Michigan lawmakers propose a new tax for paint, citing need for lead abatement
Reported cases of lead poisoning dropped by more than half between 2012 and 2022
Michiganders could pay more for paint in the future if House Bill 5370, introduced by Rep. Rachel Hood, D-Grand Rapids, becomes law. The bill, which Hood introduced Nov. 14, would impose a 25-cent-per-gallon excise tax on five-gallon buckets of paint and related products that are used for residential and commercial buildings (architectural paint). The tax would go on top of the current sales tax and would also apply to containers of less than five gallons.
The money generated from the new law would be deposited in a restricted account to fund lead abatement in residential dwellings, according to a press release from House Democrats. The bill has 19 co-sponsors, all Democrats.
The tax would be levied on Michigan-based paint manufacturers, Michigan wholesalers who sell paint manufactured outside the state, and anyone who goes out of state to purchase paint manufactured there. Those who sell paint to others would be explicitly allowed to add the excise tax to the sales price. The House Fiscal Agency has not published an estimate of how much money the state would collect under the tax.
Michael Van Beek, director of research at the Mackinac Center for Public Policy, has questions about the bill:
- How much revenue will this generate? Will it be enough to cover the costs of lead abatement?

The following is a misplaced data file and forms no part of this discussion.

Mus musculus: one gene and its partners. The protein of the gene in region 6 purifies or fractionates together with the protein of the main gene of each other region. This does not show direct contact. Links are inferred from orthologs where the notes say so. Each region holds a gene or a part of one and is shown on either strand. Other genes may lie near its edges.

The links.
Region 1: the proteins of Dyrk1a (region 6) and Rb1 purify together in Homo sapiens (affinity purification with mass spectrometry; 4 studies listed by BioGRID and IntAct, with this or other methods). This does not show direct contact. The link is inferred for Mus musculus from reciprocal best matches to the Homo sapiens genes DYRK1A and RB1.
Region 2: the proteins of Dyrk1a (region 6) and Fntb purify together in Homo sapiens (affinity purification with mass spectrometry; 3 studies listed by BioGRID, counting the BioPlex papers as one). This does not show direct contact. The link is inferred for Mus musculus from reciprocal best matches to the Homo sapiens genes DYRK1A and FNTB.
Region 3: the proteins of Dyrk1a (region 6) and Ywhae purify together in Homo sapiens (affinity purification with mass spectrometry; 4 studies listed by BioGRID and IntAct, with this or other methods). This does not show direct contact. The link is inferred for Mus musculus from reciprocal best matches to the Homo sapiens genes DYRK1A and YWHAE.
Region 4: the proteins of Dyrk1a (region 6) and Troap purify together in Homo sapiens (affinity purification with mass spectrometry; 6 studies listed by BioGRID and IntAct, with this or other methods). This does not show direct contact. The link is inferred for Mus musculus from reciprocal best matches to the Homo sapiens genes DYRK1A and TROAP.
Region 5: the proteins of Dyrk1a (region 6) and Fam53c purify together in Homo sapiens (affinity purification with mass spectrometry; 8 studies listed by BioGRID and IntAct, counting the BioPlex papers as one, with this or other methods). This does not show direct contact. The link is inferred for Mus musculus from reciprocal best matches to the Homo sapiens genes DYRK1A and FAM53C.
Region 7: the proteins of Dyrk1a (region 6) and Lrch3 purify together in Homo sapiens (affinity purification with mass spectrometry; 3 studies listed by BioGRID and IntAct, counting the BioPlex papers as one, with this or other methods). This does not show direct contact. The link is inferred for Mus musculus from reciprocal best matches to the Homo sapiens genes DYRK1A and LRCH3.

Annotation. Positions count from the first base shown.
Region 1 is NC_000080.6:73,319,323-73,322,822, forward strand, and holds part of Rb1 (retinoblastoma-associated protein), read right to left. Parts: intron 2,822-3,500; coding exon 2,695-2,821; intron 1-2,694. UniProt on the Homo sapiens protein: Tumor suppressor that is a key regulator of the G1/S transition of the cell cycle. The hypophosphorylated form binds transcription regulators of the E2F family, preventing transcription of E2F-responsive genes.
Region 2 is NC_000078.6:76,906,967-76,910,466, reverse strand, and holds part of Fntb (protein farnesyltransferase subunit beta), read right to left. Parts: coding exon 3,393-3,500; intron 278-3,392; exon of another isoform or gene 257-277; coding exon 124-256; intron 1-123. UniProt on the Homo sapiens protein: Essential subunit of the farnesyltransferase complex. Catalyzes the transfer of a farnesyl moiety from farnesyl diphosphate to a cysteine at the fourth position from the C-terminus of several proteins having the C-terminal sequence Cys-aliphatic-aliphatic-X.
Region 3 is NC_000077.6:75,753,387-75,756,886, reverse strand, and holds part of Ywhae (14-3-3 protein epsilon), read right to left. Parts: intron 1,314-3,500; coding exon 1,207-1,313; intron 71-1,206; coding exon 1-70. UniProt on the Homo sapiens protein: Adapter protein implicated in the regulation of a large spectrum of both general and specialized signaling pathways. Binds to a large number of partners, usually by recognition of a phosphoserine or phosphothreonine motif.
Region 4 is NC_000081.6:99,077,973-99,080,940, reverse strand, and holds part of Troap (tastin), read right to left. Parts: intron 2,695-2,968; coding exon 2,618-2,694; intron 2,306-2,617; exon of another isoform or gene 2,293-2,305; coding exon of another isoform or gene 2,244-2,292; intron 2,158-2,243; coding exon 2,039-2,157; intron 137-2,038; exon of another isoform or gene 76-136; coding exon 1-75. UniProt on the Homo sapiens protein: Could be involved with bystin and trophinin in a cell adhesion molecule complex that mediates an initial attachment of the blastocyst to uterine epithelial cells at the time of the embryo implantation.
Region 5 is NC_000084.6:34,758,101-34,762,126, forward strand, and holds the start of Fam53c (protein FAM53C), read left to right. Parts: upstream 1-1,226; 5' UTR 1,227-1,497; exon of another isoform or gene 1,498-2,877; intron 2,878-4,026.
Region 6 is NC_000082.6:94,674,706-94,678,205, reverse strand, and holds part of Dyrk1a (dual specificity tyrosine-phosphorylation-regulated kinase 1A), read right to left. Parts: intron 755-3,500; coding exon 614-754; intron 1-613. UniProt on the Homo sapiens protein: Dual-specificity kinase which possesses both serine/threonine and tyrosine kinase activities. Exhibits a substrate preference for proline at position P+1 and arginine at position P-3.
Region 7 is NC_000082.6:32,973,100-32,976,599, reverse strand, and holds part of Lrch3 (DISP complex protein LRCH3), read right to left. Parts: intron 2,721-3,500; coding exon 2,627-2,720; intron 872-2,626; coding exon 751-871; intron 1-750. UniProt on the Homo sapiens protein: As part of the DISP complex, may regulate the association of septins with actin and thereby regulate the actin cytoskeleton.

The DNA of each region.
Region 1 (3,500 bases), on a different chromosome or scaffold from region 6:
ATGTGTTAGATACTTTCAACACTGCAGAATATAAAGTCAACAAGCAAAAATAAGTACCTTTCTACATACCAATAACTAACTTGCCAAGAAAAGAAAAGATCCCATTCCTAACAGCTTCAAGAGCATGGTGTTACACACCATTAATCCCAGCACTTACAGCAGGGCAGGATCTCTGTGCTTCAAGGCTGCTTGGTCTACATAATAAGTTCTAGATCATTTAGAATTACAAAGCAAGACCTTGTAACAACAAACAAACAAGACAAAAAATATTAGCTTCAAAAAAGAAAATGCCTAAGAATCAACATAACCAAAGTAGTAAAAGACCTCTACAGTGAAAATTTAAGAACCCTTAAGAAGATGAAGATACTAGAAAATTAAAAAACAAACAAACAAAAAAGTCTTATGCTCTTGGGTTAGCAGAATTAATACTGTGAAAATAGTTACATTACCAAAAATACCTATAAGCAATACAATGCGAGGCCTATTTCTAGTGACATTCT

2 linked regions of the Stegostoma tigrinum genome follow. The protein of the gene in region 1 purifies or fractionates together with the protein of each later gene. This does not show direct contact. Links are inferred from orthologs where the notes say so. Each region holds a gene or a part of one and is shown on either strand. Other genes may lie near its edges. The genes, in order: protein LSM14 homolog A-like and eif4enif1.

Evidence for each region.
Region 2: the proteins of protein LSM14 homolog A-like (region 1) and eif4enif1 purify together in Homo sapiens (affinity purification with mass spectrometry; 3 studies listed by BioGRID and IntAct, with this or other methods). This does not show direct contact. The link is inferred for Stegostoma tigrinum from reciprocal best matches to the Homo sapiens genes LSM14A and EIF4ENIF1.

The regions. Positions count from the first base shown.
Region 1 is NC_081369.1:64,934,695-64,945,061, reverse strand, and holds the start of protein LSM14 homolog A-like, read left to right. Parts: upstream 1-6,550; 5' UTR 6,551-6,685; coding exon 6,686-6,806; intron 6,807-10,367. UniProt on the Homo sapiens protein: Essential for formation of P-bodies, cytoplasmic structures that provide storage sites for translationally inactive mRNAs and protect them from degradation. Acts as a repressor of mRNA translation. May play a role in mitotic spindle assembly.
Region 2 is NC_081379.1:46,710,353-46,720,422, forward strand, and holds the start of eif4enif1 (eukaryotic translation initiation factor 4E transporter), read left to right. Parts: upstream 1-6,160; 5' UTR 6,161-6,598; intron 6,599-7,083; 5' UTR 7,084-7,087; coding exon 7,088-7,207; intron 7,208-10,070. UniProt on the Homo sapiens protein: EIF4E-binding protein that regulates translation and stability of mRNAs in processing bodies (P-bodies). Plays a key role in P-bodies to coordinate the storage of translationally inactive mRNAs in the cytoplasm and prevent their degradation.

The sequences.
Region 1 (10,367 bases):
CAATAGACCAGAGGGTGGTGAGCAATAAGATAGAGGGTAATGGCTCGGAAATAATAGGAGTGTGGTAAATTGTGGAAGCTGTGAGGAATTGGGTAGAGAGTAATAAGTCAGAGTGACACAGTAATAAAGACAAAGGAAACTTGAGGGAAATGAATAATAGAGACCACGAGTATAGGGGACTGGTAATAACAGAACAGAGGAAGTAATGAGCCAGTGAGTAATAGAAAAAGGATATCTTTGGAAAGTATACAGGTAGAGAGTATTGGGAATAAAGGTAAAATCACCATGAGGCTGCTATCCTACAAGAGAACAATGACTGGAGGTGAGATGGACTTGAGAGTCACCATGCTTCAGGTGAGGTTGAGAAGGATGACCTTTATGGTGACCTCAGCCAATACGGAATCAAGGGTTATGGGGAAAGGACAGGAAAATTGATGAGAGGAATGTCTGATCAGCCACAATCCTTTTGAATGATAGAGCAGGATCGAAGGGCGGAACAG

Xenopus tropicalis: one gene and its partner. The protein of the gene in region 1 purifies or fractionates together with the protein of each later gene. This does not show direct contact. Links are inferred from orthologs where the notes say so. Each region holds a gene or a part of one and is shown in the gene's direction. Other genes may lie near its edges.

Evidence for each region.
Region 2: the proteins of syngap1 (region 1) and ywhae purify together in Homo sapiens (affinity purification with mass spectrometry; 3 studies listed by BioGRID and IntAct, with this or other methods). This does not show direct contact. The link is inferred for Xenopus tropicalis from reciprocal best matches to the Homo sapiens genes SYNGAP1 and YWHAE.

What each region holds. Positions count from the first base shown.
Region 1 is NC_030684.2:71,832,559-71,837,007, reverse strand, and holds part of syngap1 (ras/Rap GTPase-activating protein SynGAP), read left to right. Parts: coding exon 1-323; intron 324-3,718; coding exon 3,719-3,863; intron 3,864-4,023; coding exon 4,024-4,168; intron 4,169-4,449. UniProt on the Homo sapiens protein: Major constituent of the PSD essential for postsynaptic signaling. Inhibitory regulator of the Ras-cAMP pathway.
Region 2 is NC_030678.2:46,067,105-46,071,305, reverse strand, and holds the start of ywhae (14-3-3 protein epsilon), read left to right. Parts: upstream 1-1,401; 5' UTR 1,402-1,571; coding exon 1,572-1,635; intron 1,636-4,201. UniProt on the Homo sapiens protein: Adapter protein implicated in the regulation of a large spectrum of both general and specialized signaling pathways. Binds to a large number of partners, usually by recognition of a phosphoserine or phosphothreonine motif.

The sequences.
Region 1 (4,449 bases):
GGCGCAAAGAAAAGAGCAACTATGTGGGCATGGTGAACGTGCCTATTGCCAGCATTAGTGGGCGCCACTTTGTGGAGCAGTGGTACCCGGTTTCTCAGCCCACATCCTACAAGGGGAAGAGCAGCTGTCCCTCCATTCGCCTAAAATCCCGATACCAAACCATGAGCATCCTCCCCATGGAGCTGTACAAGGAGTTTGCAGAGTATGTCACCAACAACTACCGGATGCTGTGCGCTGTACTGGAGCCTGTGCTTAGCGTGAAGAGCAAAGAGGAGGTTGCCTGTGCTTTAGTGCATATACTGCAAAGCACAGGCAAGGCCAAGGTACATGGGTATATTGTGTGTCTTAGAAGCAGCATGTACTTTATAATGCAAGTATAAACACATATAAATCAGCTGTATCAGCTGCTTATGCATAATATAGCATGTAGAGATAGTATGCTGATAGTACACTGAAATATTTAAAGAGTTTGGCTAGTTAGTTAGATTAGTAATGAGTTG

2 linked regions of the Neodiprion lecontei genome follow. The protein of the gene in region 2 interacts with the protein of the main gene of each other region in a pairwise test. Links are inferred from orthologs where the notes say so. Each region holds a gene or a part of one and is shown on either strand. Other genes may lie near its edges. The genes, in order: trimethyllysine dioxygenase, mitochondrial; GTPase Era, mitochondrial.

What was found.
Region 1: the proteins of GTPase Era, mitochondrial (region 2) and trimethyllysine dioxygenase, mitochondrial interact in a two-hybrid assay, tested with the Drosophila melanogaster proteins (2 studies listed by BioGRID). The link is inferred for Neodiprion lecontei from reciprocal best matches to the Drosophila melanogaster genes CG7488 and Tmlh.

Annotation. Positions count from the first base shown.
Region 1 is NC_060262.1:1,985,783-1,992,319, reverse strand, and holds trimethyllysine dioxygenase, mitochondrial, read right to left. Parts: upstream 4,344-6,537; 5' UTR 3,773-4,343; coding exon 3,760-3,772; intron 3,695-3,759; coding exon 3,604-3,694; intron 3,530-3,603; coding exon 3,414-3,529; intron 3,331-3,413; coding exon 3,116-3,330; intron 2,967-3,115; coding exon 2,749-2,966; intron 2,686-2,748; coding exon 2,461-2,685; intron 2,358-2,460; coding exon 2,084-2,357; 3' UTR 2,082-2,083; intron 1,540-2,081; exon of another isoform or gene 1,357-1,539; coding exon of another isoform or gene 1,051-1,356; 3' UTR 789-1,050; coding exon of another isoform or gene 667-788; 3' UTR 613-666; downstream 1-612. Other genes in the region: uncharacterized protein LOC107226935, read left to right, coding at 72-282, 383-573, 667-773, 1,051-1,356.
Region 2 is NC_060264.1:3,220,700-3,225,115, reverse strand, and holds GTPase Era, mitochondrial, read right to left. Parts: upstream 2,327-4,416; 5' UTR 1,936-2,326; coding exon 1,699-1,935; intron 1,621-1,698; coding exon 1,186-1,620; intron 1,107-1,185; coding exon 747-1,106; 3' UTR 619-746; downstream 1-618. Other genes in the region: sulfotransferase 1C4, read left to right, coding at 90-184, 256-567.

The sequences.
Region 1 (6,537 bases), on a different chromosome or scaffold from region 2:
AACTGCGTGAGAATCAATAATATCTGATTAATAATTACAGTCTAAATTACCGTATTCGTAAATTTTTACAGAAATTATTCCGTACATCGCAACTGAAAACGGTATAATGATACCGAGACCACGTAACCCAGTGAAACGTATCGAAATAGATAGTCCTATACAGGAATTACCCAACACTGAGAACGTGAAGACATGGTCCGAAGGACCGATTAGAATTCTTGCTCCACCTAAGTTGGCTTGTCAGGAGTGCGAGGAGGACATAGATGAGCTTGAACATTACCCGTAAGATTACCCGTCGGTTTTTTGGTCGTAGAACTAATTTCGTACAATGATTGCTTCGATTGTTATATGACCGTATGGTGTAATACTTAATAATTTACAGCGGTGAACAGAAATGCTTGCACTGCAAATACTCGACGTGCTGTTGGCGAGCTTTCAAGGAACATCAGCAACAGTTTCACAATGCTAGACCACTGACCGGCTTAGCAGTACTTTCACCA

- Might paint manufacturers avoid the tax by producing paint in containers larger than five gallons?
- The percentage of children in Michigan testing for elevated levels of lead in their blood has been cut in half between 2012-22. Why is this tax necessary?
- Gov. Gretchen Whitmer just noted that the Michigan Housing Development Authority plans to help finance 10,000 new housing units. Won’t increasing the cost of paint make that project more expensive?
Lead paint was banned in the United States in 1978. State law requires the Michigan Department of Health and Human Services to report to the Legislature each year the number of children tested for lead poisoning, and the number with an elevated blood level.
There were 148,779 children tested for lead in 2012 and 4.6% of them had elevated blood levels of more than five micrograms per deciliter. The number of children tested dropped to 100,830 in 2022, with the percentage reporting an elevated level of blood at 2.1%.
Hood did not respond to an email seeking comment.
Michigan Capitol Confidential is the news source produced by the Mackinac Center for Public Policy. Michigan Capitol Confidential reports with a free-market news perspective.